The Making of “You Might Not Need JavaScript”

10 September 2015

Last week, I had the pleasure of presenting at the JavaScript Austin meetup. For this month’s meetup, I gave my “stateful CSS” talk (titled “Form with Function” or “You Might Not Need JavaScript“, depending on how trolling I feel at the time). If you haven’t seen it yet, there’s a video of it on Vimeo:

There’s a bit of a plot twist at the end of the talk that I get a lot of questions about (watch the video above first if you don’t want spoilers). In this post, we’ll look at how this plot twist was created.

Spoiler Alert

If you’re reading this, I assume you’ve either watched the above video, or you don’t care about spoilers (you monster). Okay, here’s the big plot twist:

My entire presentation—the slides, the inline CSS editing, everything—was built without a single line of JavaScript.

Let’s take a look at how to pull that off.

Thinking without JavaScript

A slide deck doesn’t have many “features” beyond showing one slide at a time (and having some way to switch between those). As it happens, we have access to an HTML element that also shows one thing at a time: a radio button.

<input name="slide" type="radio" checked>
<label ><!-- Slide 1 --></label>
<input name="slide" type="radio">
<label ><!-- Slide 2 --></label>
<input name="slide" type="radio">
<label ><!-- Slide 3 --></label>

Now, if we could somehow link the “checked” state of a radio button to the visibility of another element, we’d have the beginnings of a slide deck right there. Select the radio buttons in the following pen to see what happens:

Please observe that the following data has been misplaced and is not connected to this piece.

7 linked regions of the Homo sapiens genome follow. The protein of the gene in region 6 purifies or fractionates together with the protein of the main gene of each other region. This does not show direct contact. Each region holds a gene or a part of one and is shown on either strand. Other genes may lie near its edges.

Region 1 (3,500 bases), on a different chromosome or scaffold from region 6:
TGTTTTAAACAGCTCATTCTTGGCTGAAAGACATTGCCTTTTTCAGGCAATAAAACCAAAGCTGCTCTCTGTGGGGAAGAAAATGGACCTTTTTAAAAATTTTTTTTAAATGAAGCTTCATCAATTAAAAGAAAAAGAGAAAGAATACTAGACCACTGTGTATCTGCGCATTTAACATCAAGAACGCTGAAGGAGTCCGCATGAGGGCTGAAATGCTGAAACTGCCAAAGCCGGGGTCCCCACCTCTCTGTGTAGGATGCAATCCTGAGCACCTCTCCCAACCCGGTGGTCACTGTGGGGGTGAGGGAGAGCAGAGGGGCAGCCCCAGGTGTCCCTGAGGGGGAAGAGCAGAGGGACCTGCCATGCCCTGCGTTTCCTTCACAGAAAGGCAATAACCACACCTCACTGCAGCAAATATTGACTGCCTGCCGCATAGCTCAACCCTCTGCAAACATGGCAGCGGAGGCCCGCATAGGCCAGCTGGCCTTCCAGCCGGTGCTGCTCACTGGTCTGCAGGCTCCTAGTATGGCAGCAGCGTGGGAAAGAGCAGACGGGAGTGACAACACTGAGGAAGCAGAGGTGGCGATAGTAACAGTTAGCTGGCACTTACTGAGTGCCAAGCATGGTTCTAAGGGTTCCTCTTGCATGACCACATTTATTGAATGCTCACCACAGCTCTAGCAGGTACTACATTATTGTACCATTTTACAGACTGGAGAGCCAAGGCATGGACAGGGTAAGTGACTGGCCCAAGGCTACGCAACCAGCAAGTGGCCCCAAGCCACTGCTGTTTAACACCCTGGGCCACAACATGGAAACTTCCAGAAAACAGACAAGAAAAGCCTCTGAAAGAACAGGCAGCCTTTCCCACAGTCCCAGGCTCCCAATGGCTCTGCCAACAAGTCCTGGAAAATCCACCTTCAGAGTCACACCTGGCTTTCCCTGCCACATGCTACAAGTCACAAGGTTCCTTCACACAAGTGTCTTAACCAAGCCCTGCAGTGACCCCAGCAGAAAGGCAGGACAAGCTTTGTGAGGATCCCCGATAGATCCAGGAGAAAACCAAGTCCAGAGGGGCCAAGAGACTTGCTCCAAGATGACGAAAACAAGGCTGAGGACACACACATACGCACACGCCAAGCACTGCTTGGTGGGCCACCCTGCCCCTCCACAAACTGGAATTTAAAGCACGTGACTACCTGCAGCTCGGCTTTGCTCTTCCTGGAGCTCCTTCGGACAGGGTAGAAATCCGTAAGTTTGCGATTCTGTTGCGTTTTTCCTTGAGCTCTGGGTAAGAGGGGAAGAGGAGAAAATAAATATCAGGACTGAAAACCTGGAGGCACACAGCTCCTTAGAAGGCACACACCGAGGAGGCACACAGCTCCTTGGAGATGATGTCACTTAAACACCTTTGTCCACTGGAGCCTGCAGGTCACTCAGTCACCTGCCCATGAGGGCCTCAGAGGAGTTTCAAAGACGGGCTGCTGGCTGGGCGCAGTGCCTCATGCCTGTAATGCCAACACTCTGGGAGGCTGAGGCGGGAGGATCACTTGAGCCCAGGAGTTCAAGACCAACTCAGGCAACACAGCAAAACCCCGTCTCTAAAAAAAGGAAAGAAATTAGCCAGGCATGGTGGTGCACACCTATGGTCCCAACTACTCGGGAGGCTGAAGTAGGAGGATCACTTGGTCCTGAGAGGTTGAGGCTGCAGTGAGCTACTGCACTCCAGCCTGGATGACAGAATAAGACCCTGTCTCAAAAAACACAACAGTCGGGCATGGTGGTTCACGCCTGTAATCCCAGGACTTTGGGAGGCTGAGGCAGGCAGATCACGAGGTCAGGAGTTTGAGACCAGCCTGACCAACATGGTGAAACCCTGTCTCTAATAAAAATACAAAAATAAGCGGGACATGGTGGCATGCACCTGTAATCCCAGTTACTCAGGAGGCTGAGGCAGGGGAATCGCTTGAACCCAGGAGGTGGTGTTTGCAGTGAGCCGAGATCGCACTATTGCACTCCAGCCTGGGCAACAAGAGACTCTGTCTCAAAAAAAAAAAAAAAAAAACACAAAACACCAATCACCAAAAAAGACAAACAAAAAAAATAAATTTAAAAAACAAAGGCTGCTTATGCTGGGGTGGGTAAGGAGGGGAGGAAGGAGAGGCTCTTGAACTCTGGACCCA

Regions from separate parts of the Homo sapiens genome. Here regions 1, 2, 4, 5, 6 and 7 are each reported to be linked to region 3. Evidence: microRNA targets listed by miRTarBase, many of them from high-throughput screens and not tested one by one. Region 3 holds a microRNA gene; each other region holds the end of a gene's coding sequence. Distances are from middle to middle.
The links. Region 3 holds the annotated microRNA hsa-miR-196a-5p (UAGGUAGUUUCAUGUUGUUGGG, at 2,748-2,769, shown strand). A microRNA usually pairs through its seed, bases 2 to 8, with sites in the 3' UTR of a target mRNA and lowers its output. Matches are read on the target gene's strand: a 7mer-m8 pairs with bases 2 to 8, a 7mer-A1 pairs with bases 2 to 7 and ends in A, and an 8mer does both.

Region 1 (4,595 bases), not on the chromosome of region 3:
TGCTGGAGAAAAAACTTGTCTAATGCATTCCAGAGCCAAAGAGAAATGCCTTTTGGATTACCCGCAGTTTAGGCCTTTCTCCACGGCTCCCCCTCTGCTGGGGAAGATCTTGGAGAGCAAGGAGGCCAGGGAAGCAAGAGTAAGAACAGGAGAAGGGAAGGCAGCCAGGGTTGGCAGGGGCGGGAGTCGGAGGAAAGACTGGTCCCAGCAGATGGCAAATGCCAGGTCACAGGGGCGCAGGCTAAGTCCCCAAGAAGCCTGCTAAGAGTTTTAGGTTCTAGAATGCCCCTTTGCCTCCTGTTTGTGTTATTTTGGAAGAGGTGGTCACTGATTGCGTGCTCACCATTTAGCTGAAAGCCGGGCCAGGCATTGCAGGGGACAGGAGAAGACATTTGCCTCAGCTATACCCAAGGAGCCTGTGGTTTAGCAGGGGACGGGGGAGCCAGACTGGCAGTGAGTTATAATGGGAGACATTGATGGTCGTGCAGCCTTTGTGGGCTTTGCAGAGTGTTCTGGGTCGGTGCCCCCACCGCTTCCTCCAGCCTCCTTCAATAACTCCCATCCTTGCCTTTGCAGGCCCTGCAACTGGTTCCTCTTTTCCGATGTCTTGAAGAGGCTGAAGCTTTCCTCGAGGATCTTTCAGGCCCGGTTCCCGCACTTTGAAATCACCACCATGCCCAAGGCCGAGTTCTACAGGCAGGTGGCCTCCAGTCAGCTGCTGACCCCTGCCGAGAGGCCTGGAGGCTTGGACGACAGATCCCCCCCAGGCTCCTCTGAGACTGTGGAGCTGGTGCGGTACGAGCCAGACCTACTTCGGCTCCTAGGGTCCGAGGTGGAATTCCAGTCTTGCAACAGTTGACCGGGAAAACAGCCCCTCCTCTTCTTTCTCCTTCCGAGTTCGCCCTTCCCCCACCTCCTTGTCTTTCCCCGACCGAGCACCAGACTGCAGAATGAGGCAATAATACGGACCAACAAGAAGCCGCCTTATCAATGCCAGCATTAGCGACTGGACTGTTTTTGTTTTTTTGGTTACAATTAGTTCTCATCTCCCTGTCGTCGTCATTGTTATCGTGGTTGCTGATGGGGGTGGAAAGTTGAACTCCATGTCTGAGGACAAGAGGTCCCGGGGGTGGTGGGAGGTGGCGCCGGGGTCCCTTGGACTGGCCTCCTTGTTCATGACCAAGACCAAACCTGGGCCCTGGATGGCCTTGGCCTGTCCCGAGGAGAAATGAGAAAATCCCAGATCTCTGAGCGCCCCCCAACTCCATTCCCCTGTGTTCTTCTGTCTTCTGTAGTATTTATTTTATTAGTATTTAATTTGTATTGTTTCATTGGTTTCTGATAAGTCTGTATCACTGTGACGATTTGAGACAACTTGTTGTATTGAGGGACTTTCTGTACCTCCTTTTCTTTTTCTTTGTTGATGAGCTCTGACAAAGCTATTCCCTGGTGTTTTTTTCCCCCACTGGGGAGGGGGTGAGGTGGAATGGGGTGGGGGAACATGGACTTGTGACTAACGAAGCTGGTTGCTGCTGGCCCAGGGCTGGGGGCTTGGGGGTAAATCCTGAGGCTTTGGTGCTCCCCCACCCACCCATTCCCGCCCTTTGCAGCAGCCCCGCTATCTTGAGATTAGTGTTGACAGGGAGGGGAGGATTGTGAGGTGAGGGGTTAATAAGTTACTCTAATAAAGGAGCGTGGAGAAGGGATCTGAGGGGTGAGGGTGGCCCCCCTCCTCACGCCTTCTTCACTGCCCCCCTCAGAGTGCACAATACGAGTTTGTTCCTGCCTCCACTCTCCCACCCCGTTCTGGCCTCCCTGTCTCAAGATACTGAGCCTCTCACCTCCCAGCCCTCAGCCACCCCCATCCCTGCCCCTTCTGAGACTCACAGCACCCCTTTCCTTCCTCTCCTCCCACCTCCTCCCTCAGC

See the Pen LppWpY by Tim G. Thomas (@TimGThomas) on CodePen.

So far, we’ve got a passable—albeit boring—slide deck, and all it took was some very basic HTML and a little clever CSS. Turns out styling elements is pretty straightforward thanks to the :checked pseudo-class and the + (adjacent) selector:

/* Hide all slides by default. */
.slide {
display: none;
/* But show the currently-selected one. */
input[name='slide']:checked + .slide {
display: block;


You’re more than welcome to stop here, as what we’ve covered so far is technically all you need to make your own JavaScript-less styles, but there’s more we can do.

Seeing all of those radio buttons sucks, so let’s get rid of them:

input[name='slide'] {
display: none;

That’s better, but now we have no way of moving through the slides. Fortunately, this is already (partially) solved for us: browsers will let you switch between radio button values with your keyboard. Try it out below: click on a radio button, then use your arrow keys to select different options. Obviously, this won’t work if you’re on a device without a keyboard, so keep that in mind if your slides’ consumers will be on their phones:

See the Pen xwwqRK by Tim G. Thomas (@TimGThomas) on CodePen.

Next, we’ll have to link each slide to its radio button. If we’re hiding the inputs, we need some way of giving them focus so that the browser can work its keyboard magic. This is as easy as either giving each input an ID and changing each slide to be a <label>

<input id="slide_1" name="slide" type="radio">
<label for="slide_1"><!-- ... --></label>

…or wrapping each combination in its own <label>:

<input name="slide" type="radio">
<div><!-- ... --></div>

Either technique will make each slide “clickable” to set the focus on the radio buttons, thus enabling keyboard movement.

Give each slide some CSS that makes it look like a real slide deck, and you’re good!

Inline CSS Editing

My slide deck also included the ability to edit CSS on the fly and see it instantly update. This is actually a very old CSS Trick that works well to this day. Just move your <style> block inside your <body>, set its style to display: block, and give it the contenteditable attribute: browsers will use it for styling and you can use it for CSS demos. The CSS Tricks site has a great demo page for playing around with this feature.

That’s all there is to it! A few lines of HTML per slide, a sprinkling of CSS, and a little <style> block trickery, and you’ve got yourself a modern—and JavaScript free!— slide deck! If you’d like to learn more about (mis-)using CSS for behavior, read my blog series on “stateful CSS”, watch the presentation video, and check out the code for my slides on GitHub.

If you’ve seen or built any great functionality with little or no CSS, share in the comments!